}

    C++ is source-compatible with C in that you can compile C code in a C++ app, but necessarily not the other way around. I haven't used the 'auto' keyword in C++ yet, but it sounds like the compiler will infer the variable's type based on what's assigned to it.

    Nightfox

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  • From Deuce@VERT/SYNCNIX to Nightfox on Sat Oct 12 22:54:54 2013
    Re: C++ past, present, and future
    By: Nightfox to Deuce on Sat Oct 12 2013 06:55 pm

    C++ is source-compatible with C in that you can compile C code in a C++
    app, but necessarily not the other way around. I haven't used the 'auto' keyword in C++ yet, but it sounds like the compiler will infer the variable's type based on what's assigned to it.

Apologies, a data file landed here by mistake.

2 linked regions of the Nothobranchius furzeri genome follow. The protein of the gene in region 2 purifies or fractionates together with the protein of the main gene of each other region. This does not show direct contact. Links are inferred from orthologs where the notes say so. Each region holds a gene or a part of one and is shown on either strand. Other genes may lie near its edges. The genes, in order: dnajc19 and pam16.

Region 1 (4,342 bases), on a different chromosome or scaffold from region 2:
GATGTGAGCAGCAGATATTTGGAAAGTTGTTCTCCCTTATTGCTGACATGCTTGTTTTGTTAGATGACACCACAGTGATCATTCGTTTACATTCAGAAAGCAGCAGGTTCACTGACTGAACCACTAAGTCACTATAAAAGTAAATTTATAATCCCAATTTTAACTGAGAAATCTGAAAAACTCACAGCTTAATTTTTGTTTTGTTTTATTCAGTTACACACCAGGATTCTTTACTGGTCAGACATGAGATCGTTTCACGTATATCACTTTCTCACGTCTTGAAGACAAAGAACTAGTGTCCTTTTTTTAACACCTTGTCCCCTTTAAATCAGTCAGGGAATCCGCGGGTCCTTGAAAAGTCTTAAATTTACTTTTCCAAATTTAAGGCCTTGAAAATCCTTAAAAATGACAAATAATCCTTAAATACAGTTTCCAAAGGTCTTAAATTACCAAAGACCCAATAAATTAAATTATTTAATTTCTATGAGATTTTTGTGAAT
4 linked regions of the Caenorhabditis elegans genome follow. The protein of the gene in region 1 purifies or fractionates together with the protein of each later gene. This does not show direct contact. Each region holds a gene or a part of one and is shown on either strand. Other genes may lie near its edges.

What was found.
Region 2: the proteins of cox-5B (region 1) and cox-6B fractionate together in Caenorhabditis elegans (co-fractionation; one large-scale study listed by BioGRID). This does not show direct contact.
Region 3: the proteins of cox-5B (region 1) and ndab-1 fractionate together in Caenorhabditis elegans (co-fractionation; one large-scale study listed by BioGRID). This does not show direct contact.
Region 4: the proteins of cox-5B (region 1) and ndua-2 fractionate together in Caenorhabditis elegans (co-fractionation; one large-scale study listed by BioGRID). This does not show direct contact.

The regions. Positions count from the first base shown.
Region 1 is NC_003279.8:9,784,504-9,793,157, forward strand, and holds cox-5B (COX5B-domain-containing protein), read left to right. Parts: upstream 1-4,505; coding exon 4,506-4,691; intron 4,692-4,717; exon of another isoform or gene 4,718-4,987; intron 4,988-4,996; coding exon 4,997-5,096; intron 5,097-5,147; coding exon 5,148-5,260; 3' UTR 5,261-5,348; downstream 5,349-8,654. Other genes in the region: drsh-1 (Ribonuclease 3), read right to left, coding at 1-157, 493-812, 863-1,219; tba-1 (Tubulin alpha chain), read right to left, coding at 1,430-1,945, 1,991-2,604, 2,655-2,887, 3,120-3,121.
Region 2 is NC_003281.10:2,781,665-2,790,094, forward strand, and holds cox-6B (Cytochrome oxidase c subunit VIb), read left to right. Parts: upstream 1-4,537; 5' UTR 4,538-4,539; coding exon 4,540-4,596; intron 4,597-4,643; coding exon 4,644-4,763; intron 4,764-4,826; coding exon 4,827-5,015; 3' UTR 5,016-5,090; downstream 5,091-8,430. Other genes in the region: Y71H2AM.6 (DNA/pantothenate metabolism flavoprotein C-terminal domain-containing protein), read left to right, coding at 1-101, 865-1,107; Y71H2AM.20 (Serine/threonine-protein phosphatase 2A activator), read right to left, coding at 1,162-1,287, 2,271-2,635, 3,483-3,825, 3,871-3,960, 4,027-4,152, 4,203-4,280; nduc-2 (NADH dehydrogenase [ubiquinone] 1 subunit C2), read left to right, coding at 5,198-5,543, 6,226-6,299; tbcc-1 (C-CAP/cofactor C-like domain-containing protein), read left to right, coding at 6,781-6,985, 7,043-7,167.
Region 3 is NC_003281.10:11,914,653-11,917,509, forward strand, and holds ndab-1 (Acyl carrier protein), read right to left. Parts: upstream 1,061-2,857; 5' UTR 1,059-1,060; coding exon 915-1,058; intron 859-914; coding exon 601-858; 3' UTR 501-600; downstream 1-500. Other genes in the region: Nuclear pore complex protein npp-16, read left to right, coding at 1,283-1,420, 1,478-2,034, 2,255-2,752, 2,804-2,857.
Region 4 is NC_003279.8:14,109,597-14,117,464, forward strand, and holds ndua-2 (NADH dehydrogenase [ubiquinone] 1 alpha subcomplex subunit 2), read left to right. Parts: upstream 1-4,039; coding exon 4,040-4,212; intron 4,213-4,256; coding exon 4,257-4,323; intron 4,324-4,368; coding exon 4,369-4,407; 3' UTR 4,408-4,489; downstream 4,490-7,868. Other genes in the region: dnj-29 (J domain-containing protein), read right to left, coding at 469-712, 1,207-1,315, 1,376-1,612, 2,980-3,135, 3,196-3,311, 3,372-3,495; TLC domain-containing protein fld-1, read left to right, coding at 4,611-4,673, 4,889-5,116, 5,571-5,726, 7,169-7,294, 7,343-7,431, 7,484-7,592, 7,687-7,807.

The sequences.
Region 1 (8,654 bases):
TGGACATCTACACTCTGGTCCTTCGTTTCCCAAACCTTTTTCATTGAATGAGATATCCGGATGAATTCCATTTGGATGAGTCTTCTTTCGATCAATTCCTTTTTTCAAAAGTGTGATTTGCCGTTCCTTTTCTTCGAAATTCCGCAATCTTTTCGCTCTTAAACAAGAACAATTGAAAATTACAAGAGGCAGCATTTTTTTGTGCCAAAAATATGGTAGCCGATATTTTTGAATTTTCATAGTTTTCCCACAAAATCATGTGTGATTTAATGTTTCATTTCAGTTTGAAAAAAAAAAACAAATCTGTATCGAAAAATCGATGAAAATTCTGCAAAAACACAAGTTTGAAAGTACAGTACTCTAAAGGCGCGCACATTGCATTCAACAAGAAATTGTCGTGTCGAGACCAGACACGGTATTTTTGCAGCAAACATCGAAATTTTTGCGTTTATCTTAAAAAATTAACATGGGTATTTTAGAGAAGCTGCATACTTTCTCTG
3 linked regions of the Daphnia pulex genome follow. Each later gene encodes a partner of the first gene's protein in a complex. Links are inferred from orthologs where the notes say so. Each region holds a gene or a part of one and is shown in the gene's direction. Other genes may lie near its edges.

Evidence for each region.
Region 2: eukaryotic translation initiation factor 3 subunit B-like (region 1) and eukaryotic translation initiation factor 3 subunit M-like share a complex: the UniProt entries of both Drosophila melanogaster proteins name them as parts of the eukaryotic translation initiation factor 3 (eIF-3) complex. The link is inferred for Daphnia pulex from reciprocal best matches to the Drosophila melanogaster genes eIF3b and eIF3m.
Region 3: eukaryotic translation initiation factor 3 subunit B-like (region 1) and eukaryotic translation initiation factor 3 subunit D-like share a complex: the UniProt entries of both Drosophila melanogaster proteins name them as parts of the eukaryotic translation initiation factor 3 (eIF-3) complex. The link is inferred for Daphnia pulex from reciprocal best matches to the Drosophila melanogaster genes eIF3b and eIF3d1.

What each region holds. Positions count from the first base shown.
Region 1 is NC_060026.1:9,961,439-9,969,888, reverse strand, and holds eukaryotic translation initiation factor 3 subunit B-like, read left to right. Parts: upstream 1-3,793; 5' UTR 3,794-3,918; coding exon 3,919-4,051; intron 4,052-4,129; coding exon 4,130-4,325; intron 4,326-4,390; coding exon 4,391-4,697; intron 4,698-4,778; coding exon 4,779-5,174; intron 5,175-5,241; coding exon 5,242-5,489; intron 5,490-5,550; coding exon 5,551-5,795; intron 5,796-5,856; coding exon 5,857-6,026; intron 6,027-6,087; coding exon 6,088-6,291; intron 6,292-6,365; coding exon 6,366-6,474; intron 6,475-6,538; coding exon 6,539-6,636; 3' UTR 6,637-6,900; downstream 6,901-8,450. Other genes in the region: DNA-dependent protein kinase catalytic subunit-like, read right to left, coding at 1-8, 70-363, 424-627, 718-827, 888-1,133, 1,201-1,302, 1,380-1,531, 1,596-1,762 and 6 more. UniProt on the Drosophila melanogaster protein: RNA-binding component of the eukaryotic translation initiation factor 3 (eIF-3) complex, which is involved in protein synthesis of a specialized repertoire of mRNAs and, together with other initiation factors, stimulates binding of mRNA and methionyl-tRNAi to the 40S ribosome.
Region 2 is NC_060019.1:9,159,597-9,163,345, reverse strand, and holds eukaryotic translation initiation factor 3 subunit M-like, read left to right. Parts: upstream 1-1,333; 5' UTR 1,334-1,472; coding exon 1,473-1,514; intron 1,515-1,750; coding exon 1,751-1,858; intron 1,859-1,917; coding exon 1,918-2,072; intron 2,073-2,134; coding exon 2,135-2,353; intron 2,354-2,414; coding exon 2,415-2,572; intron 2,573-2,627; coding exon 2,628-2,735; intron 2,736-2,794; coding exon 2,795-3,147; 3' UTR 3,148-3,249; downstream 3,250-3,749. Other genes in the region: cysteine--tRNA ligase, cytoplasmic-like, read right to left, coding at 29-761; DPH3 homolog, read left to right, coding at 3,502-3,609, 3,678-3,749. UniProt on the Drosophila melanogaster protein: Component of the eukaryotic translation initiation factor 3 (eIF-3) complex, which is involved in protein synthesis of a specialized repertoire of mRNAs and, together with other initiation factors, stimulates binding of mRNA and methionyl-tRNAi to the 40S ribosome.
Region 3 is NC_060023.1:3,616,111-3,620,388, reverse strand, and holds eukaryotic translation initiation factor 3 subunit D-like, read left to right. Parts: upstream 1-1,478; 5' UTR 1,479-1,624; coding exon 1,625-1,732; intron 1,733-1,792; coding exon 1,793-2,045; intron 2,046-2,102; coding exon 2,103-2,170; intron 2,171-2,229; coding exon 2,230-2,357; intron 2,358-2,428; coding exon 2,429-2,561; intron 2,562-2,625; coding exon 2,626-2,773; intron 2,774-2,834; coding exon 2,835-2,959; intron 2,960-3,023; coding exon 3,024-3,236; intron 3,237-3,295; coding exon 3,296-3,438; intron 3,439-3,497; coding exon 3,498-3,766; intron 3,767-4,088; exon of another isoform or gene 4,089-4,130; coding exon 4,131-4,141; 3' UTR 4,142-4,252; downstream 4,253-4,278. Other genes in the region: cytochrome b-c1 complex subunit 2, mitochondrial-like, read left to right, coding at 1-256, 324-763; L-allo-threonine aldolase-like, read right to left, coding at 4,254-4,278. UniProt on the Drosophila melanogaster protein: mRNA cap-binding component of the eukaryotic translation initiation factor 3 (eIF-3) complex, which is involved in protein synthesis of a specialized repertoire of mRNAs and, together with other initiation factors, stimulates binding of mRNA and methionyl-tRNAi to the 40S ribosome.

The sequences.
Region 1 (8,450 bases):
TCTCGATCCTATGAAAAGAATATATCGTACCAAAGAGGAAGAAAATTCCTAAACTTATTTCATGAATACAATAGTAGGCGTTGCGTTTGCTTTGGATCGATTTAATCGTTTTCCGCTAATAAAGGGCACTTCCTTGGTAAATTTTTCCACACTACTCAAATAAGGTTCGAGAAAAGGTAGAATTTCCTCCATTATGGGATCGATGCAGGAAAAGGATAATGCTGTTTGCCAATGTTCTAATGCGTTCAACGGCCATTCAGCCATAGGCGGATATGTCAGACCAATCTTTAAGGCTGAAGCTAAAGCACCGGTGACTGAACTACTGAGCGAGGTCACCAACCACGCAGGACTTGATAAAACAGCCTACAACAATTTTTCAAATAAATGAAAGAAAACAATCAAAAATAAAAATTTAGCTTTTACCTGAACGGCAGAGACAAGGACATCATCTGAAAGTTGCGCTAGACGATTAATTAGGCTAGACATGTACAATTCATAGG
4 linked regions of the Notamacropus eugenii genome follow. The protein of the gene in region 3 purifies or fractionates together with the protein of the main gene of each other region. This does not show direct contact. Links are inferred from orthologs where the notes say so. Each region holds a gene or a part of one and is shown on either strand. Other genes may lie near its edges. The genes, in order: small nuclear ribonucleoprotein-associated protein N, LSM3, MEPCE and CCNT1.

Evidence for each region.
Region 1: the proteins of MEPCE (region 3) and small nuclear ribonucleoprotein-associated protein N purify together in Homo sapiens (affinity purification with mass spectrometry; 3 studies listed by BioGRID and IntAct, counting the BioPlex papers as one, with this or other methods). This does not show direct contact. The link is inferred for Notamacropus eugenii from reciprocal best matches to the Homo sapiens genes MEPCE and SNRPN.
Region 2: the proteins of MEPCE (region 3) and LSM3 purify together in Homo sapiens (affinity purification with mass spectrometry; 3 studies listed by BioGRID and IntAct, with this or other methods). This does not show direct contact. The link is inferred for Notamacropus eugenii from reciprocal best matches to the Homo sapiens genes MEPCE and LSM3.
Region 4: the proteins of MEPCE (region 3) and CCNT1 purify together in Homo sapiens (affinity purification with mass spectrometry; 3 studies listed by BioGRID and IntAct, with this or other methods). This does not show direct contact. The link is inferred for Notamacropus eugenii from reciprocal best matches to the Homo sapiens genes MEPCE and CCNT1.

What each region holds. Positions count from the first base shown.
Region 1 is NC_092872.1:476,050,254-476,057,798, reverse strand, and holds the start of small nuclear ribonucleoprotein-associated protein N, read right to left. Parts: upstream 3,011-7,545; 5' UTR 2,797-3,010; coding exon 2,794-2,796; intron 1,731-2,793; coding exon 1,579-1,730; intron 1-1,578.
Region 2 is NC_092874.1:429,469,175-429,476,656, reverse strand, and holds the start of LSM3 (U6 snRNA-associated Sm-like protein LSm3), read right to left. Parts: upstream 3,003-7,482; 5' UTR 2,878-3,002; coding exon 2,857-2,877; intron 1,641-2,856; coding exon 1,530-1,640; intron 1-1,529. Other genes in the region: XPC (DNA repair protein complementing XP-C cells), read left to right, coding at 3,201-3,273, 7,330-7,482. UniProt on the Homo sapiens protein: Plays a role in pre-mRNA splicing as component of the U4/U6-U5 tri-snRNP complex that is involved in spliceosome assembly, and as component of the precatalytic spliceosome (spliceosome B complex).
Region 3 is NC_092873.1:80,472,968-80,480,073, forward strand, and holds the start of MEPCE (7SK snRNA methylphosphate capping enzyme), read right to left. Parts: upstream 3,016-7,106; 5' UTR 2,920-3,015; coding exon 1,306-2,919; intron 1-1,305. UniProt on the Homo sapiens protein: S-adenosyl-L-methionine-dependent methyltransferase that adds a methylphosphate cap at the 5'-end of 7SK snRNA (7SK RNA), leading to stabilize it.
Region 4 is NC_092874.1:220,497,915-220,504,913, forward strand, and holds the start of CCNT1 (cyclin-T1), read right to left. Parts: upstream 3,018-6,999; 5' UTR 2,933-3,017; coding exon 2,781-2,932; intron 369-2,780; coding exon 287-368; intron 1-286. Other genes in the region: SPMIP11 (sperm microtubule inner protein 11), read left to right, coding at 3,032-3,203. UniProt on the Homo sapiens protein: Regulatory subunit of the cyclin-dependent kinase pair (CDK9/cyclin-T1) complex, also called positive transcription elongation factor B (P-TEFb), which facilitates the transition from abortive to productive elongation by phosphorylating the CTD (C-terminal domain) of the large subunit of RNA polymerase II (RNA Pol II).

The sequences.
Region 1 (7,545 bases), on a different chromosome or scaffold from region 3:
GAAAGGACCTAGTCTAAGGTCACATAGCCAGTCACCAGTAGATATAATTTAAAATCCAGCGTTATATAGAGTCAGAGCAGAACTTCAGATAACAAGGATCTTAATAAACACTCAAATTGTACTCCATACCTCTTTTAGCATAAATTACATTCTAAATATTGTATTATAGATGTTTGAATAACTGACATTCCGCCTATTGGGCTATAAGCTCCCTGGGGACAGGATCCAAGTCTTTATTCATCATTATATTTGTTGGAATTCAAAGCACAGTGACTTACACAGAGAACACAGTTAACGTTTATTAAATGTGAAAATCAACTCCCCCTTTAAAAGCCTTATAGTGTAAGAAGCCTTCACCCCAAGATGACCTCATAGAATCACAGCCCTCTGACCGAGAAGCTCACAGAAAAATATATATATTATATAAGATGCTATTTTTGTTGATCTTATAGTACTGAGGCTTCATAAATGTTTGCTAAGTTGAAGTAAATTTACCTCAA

Right, and that's NOT what it does in C. This would be a case of legal C code not compiling in C++ (actually, compiling to a different meaning).

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  • From Nightfox@VERT/DIGDIST to Deuce on Sun Oct 13 16:06:43 2013
    Re: C++ past, present, and future
    By: Deuce to Nightfox on Sat Oct 12 2013 22:54:54

    Right, and that's NOT what it does in C. This would be a case of legal C code not compiling in C++ (actually, compiling to a different meaning).

    I didn't realize an 'auto' keyword had been added to C.. I looked it up just now, and you're right - it has a differnt meaning. I'm surprised they'd give it a different meaning in both languages. Perhaps someone on the design committee(s) didn't think it out completely..